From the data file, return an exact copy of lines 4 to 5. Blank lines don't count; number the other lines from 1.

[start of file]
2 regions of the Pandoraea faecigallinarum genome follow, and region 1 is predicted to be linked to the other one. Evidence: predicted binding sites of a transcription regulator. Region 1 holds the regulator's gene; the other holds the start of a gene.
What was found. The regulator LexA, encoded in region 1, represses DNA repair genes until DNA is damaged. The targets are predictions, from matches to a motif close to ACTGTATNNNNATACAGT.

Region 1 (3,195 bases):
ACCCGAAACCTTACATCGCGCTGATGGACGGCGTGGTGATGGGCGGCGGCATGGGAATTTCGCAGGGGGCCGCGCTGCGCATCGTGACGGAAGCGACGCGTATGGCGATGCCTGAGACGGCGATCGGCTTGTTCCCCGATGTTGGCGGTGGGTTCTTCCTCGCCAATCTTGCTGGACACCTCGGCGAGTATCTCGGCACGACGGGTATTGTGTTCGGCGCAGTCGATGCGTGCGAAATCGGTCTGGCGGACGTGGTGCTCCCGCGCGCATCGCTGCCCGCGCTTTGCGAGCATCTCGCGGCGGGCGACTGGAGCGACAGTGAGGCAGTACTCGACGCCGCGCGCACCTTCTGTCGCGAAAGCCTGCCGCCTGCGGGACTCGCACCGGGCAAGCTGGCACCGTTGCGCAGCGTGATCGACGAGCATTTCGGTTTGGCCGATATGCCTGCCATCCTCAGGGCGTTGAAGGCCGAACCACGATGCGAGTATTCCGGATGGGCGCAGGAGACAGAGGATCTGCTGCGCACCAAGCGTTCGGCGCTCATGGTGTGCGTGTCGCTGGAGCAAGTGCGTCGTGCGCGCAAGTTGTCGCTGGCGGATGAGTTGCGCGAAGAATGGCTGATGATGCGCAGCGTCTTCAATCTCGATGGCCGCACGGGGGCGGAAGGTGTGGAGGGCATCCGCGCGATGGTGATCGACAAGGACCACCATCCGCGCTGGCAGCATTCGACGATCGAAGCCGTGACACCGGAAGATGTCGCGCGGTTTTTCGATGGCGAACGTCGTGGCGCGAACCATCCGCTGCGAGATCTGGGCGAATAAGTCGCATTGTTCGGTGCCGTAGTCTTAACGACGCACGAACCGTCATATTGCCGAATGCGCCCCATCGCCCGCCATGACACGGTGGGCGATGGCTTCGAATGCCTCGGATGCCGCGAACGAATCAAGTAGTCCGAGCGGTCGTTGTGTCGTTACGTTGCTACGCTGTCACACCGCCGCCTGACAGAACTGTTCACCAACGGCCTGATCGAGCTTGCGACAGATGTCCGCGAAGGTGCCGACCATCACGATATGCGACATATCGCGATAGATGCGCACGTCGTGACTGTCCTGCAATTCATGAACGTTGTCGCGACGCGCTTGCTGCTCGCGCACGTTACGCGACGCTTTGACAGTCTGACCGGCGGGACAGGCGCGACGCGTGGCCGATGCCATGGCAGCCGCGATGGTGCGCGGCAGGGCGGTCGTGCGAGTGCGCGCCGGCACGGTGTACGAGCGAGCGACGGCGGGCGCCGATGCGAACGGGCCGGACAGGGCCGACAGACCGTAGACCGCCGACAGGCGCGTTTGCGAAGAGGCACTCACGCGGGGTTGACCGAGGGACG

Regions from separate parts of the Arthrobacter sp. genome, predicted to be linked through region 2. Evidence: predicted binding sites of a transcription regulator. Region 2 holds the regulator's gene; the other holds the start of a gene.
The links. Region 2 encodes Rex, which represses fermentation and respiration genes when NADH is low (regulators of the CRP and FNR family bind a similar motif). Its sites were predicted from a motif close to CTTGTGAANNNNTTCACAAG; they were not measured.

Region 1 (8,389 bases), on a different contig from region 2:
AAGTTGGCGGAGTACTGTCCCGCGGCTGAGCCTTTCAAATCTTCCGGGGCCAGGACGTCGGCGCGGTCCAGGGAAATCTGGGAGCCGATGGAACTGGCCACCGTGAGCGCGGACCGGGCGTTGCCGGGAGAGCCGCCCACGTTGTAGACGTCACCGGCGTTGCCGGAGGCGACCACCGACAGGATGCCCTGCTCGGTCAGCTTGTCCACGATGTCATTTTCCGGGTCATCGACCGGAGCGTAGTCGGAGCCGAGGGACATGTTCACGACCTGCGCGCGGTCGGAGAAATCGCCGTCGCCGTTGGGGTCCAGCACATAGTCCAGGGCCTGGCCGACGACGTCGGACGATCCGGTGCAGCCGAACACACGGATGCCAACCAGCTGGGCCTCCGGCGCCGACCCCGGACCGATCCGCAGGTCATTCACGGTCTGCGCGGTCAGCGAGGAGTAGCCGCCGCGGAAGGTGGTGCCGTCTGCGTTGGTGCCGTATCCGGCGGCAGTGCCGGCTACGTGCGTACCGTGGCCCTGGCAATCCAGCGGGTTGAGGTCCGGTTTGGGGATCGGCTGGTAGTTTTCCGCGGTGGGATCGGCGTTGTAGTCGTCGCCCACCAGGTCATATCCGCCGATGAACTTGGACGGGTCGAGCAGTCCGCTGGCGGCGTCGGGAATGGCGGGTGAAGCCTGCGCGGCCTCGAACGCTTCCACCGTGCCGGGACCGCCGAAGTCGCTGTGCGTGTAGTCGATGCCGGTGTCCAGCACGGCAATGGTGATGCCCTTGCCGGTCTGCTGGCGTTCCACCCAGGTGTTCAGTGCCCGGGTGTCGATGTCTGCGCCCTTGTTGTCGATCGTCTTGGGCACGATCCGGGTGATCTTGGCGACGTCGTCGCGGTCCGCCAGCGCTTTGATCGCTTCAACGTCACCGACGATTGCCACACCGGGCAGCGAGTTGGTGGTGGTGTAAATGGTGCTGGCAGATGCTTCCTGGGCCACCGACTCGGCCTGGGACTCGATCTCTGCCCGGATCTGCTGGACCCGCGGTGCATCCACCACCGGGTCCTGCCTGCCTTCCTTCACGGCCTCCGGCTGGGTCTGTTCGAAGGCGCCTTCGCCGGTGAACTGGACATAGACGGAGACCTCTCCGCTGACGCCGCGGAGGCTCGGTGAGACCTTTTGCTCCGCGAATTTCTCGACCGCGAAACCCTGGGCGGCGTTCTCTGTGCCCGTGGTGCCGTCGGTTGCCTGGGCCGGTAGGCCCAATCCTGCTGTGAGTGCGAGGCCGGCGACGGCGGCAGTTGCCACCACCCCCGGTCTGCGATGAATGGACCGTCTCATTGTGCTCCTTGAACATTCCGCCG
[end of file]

ACCCGAAACCTTACATCGCGCTGATGGACGGCGTGGTGATGGGCGGCGGCATGGGAATTTCGCAGGGGGCCGCGCTGCGCATCGTGACGGAAGCGACGCGTATGGCGATGCCTGAGACGGCGATCGGCTTGTTCCCCGATGTTGGCGGTGGGTTCTTCCTCGCCAATCTTGCTGGACACCTCGGCGAGTATCTCGGCACGACGGGTATTGTGTTCGGCGCAGTCGATGCGTGCGAAATCGGTCTGGCGGACGTGGTGCTCCCGCGCGCATCGCTGCCCGCGCTTTGCGAGCATCTCGCGGCGGGCGACTGGAGCGACAGTGAGGCAGTACTCGACGCCGCGCGCACCTTCTGTCGCGAAAGCCTGCCGCCTGCGGGACTCGCACCGGGCAAGCTGGCACCGTTGCGCAGCGTGATCGACGAGCATTTCGGTTTGGCCGATATGCCTGCCATCCTCAGGGCGTTGAAGGCCGAACCACGATGCGAGTATTCCGGATGGGCGCAGGAGACAGAGGATCTGCTGCGCACCAAGCGTTCGGCGCTCATGGTGTGCGTGTCGCTGGAGCAAGTGCGTCGTGCGCGCAAGTTGTCGCTGGCGGATGAGTTGCGCGAAGAATGGCTGATGATGCGCAGCGTCTTCAATCTCGATGGCCGCACGGGGGCGGAAGGTGTGGAGGGCATCCGCGCGATGGTGATCGACAAGGACCACCATCCGCGCTGGCAGCATTCGACGATCGAAGCCGTGACACCGGAAGATGTCGCGCGGTTTTTCGATGGCGAACGTCGTGGCGCGAACCATCCGCTGCGAGATCTGGGCGAATAAGTCGCATTGTTCGGTGCCGTAGTCTTAACGACGCACGAACCGTCATATTGCCGAATGCGCCCCATCGCCCGCCATGACACGGTGGGCGATGGCTTCGAATGCCTCGGATGCCGCGAACGAATCAAGTAGTCCGAGCGGTCGTTGTGTCGTTACGTTGCTACGCTGTCACACCGCCGCCTGACAGAACTGTTCACCAACGGCCTGATCGAGCTTGCGACAGATGTCCGCGAAGGTGCCGACCATCACGATATGCGACATATCGCGATAGATGCGCACGTCGTGACTGTCCTGCAATTCATGAACGTTGTCGCGACGCGCTTGCTGCTCGCGCACGTTACGCGACGCTTTGACAGTCTGACCGGCGGGACAGGCGCGACGCGTGGCCGATGCCATGGCAGCCGCGATGGTGCGCGGCAGGGCGGTCGTGCGAGTGCGCGCCGGCACGGTGTACGAGCGAGCGACGGCGGGCGCCGATGCGAACGGGCCGGACAGGGCCGACAGACCGTAGACCGCCGACAGGCGCGTTTGCGAAGAGGCACTCACGCGGGGTTGACCGAGGGACG

Regions from separate parts of the Arthrobacter sp. genome, predicted to be linked through region 2. Evidence: predicted binding sites of a transcription regulator. Region 2 holds the regulator's gene; the other holds the start of a gene.